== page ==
Patricia Field broke the hearts of both New York’s trendiest and legions of “Sex and the City”-obsessed tourists when she announced in December that her eponymous boutique in New York’s Lower East Side would shutter. Having owned and operated a series of retail stores for the past 50 years (the most recent of which, located at 306 Bowery, opened in 2012), the costume designer and fashion curator, 74, said the business was now demanding too much of her time.
“My store environment required me more than ever and I was finding myself unable to continue developing my career,” said Field, who designed the costumes for “Sex and the City,” in a conversation with Glossy. “So I made the decision to sell it.”
The boutique’s e-commerce store was initially going to shut down as well, as Field moved on from retail. However, it was her relationship with Scooter LaForge, an artist-turned-fashion designer, that convinced her to keep it going. Earlier this year, PatriciaField.com transitioned away from an online boutique to a fashion-meets-art hub, where LaForge and seven other artists feature and sell their original work, which can run between $100 for a T-shirt and $1,300 for a jacket. Customers can also work with one of the artists to create a custom-made garment or piece of jewelry through the site. Field also has kept her limited “Sex and the City” collection on sale.
LaForge paints directly onto clothing, creating one-of-a-kind fashion from stitched-together fabrics found at thrift stores and sometimes in the trash, and resurrecting items like worn leather jackets by drawing cartoonish designs, like a green witch with red-sequined lips and a face with bloodshot eyes, onto them.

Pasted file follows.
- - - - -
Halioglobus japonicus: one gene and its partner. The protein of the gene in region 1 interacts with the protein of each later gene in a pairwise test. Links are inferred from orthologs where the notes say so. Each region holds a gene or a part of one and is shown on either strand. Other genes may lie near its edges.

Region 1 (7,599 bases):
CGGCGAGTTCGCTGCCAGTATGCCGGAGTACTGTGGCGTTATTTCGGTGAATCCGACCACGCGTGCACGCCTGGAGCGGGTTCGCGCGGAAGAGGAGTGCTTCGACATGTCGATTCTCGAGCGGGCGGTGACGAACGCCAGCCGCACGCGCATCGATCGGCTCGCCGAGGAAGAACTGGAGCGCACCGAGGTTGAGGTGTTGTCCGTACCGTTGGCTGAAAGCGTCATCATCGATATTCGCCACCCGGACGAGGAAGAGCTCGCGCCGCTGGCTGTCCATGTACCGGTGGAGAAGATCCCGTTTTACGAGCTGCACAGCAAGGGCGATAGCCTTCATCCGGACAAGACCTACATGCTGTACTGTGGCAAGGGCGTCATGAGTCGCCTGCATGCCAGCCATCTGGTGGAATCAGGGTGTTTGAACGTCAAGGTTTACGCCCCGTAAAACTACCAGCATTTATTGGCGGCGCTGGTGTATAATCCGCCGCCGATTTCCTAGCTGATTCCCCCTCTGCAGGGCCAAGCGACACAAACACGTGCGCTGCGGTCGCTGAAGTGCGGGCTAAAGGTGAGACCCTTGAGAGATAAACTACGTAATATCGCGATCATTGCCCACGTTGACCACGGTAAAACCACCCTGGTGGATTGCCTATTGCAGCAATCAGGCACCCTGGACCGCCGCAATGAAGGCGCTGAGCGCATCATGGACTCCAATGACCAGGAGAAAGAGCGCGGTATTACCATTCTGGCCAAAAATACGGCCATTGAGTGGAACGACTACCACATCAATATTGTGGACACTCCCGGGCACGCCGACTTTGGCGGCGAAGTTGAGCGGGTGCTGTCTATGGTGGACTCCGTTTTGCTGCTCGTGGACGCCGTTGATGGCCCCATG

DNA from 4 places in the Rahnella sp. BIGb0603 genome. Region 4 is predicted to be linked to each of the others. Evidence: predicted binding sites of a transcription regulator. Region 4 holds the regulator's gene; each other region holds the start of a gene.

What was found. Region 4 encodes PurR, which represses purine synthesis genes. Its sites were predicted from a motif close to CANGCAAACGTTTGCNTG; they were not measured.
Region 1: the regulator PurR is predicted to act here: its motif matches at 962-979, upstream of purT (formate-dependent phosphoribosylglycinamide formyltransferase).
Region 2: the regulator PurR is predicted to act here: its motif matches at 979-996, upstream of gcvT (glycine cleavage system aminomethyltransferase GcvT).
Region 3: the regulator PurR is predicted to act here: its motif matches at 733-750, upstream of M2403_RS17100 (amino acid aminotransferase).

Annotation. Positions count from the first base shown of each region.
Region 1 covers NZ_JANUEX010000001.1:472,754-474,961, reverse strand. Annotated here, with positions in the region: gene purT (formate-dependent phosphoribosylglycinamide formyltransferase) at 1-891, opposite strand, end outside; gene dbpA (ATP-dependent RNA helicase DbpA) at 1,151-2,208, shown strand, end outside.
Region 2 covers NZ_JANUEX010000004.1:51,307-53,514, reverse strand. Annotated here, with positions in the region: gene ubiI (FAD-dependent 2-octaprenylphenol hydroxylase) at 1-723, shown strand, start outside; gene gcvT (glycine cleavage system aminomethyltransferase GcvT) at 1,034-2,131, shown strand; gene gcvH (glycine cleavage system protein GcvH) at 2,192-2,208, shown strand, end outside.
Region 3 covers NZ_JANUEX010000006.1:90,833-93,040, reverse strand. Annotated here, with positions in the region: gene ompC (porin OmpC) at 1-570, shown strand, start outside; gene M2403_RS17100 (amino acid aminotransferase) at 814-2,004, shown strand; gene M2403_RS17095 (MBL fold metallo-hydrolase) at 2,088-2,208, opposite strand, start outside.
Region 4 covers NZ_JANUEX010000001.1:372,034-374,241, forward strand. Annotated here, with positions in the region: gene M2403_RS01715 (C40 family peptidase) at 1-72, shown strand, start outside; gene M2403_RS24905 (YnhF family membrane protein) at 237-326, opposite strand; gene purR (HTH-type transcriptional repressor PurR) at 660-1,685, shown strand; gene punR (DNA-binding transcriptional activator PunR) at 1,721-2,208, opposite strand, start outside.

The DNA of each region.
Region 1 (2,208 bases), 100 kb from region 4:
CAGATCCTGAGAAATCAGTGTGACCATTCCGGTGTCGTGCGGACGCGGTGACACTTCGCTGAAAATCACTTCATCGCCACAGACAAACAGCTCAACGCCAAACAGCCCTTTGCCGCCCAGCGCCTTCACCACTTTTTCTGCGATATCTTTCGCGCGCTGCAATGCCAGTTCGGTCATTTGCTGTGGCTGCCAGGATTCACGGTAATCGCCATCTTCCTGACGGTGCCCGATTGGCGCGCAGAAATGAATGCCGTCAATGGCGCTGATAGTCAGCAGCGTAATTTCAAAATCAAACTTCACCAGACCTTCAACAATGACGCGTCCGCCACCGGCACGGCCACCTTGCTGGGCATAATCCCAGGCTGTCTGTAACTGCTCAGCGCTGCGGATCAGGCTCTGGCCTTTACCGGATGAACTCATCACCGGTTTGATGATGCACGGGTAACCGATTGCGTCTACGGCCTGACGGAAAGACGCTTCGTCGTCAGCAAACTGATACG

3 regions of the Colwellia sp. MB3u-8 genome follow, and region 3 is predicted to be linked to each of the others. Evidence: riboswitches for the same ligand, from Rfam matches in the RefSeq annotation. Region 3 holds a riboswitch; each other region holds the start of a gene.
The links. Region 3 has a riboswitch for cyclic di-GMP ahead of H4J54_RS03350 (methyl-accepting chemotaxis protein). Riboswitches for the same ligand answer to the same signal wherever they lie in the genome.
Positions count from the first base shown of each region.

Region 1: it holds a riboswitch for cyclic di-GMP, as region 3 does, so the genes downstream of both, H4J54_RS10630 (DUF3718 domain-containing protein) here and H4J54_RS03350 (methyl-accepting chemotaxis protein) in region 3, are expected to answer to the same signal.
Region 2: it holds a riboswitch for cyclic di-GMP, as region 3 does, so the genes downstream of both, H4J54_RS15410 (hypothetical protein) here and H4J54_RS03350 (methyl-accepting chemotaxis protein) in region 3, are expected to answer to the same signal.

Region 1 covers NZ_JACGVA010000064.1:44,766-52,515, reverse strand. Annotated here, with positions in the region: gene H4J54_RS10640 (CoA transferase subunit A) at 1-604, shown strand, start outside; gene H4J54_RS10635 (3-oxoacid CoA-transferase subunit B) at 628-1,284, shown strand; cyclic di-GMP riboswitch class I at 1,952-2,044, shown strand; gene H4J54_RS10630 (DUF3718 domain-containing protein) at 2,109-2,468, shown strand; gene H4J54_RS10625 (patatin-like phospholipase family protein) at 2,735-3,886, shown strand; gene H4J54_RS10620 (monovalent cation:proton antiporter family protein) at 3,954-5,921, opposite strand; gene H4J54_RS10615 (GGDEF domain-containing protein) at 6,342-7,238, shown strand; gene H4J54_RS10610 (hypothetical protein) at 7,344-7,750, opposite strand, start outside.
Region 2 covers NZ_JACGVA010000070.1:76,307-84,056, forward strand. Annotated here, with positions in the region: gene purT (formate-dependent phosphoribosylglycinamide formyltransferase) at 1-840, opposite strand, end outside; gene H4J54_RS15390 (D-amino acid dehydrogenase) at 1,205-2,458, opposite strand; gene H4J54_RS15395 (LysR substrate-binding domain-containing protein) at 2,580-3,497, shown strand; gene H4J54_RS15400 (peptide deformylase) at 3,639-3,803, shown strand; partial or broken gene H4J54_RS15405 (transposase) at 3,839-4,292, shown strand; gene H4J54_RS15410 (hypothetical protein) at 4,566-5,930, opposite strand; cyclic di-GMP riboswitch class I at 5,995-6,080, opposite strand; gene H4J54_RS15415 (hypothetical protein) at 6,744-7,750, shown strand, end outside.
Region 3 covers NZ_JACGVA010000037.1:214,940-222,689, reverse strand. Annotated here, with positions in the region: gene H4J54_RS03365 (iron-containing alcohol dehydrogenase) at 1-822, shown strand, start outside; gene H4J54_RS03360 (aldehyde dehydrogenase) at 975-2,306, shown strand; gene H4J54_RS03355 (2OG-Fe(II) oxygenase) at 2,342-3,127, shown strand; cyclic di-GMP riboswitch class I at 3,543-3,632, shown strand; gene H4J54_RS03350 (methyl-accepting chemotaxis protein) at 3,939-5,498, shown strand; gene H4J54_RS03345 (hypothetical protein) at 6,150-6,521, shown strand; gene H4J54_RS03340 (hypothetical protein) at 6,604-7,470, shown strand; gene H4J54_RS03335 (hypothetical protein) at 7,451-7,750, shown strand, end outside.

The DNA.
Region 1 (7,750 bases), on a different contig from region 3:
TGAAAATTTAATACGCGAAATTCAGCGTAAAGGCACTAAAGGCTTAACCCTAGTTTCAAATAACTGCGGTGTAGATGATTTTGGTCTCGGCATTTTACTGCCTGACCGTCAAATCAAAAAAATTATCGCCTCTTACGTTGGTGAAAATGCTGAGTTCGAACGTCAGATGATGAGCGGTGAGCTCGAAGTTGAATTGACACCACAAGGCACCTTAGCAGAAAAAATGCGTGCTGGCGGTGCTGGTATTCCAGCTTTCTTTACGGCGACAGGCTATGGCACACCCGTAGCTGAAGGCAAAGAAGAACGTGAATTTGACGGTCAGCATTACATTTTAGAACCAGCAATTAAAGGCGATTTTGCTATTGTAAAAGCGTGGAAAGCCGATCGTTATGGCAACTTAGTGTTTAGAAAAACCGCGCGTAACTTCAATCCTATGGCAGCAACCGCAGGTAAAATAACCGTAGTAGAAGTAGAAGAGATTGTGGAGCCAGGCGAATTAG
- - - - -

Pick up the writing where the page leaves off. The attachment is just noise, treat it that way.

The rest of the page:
“It’s anti-fashion,” said LaForge. “I was never taught how to sew, or design clothes. I hand sew, I bought a cheap sewing machine at Kmart for $99. I take something really pretty and make it ugly, or take something that’s ugly and make it pretty.”
LaForge began bringing his pieces to sell in Field’s store in 2014, where his handmade work caught her attention.
“I started to deal directly with Scooter in my store, and I watched and monitored the reaction to his work,” said Field. “He started bringing more pieces in, and we eventually built a beautiful display, which brought his name and recognition to my clients. It’s been a success story, both on the business side and on the personal side.”
Her relationship with LaForge led to Field’s decision to overhaul her site with a sharper focus.
“Through the success of Scooter in my shop, that gave me the idea to start another enterprise,” she said. “I held onto my e-commerce spot and converted it into an art-fashion website.”
Field believes that, for artists like LaForge and other small brands, the web holds the keys to global audience, and is a “huge development” for business.
“But when you go into a shop, it’s an atmosphere, it’s a lifestyle, it’s an experience,” she said. “It tells a story. You lose that on the internet. You lose the experience, because it’s just not possible.”
For Field and LaForge, they’re creating a different kind of experience for customers who don’t want to shop the same selection as the masses.
“It started to get so boring for us, walking into department stores,” said LaForge. “You see the catalog, you see the runway, you can say I want this, I want that. And then everyone else can get it, too. Here you just get more feeling, more soul, one of a kind things.”